This Mental Health Awareness Month, a new mental health resource has been released for schools that aims to improve the early intervention strategies of staff by helping them better understand what children are doing, what matters to them, and what concerns they have.
The ‘Missing Voices’ booklet, released by South Australia’s Commissioner for Children and Young People, contains 48 quotes from students aged 8–12 years who participated in my annual Student Voice Postcards initiative via their school.
The quotes contained in the booklet are unedited and are representative of hundreds of responses that reflected the mental health concerns of primary school aged students selected from approximately 16,000 postcards received last year.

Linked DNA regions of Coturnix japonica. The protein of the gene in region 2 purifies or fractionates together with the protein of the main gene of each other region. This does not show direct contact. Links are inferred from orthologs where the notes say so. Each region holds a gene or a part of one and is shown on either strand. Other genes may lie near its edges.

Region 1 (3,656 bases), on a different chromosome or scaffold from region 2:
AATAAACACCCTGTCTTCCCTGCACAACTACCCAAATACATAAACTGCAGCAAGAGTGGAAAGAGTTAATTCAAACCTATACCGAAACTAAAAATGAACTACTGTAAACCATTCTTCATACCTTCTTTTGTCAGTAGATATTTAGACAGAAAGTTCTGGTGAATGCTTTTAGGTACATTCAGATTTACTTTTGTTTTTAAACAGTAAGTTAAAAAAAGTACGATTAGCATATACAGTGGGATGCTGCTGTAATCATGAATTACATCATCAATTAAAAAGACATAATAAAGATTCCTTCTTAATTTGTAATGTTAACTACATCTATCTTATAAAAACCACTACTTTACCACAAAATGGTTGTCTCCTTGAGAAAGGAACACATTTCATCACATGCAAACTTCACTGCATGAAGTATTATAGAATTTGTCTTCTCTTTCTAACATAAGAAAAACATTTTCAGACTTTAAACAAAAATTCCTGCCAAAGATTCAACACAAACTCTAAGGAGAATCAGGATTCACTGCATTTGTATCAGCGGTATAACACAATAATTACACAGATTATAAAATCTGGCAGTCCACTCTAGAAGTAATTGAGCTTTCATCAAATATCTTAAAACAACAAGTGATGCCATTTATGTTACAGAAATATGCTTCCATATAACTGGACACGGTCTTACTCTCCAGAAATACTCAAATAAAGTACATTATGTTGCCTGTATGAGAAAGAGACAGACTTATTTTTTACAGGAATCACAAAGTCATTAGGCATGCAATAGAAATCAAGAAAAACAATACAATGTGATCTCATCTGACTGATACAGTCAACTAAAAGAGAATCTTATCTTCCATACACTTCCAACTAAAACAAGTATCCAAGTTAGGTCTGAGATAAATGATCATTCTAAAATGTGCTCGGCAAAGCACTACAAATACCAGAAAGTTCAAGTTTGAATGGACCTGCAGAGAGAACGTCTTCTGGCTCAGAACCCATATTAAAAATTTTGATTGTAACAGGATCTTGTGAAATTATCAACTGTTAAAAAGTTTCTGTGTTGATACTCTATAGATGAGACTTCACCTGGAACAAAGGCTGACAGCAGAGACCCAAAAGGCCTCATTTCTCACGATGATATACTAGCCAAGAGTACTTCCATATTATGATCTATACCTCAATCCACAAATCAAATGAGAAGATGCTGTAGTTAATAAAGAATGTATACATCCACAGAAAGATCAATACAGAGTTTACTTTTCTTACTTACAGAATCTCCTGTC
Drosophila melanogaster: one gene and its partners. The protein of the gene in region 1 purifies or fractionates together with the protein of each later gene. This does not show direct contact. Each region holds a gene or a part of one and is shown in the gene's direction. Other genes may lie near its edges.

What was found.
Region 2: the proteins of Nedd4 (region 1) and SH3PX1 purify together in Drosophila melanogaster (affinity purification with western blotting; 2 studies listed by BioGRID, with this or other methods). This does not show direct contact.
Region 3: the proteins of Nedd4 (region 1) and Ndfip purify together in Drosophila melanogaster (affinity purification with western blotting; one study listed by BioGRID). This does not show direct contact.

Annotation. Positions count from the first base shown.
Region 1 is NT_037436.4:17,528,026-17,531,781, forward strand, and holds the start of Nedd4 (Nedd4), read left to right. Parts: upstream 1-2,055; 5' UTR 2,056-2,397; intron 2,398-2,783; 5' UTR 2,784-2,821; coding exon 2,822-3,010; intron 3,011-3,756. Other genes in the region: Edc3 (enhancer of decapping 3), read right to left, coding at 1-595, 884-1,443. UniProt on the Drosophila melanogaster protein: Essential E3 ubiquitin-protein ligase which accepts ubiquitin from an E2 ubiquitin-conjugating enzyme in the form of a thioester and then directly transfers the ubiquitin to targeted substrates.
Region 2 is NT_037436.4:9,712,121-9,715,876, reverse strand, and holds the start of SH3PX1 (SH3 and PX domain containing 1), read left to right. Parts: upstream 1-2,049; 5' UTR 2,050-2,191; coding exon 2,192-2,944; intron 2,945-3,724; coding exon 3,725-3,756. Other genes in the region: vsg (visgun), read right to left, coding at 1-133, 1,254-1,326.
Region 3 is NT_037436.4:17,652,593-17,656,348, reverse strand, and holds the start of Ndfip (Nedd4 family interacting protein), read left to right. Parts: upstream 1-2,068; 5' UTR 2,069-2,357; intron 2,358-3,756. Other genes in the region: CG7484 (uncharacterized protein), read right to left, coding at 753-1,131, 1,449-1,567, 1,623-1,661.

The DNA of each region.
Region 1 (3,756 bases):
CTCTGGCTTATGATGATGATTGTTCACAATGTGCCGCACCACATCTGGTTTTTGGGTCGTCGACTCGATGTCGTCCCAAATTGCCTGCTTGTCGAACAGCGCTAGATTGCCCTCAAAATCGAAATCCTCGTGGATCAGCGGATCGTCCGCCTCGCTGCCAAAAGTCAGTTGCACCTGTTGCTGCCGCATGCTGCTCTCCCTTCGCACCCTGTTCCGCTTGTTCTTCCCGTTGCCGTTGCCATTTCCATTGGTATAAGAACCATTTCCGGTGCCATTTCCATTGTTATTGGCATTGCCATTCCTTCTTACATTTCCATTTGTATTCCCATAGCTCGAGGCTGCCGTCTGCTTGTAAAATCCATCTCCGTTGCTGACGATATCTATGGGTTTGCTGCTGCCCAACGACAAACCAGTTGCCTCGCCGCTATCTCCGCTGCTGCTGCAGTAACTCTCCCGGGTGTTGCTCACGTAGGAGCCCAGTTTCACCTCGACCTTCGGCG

What worries children?
When children talk to the Commissioner about mental health, they focus on their everyday experiences, issues or pressures in their family lives, schools, or communities. They often describe coping with poor physical health, experiences of bullying, discrimination and exclusion, complex family structures and navigating relationships with peers, families and teachers.
Some children and young people report feeling unsafe in school environments. Others describe barriers to participation in music, arts, sport and other organised community activities, which is recognised as a protective factor against mental health.
“Children tell me that they need adults to know that sometimes they need support to cope with the pressure of school work, being bullied, low self-confidence and fear of social isolation,” The South Australia’s Commissioner for Children and Young People, Helen Connolly told The Educator.
“During Mental Health Awareness Month this is a resource that can support primary school leadership to better understand what students are grappling with and what they would like adults to know and do about it.”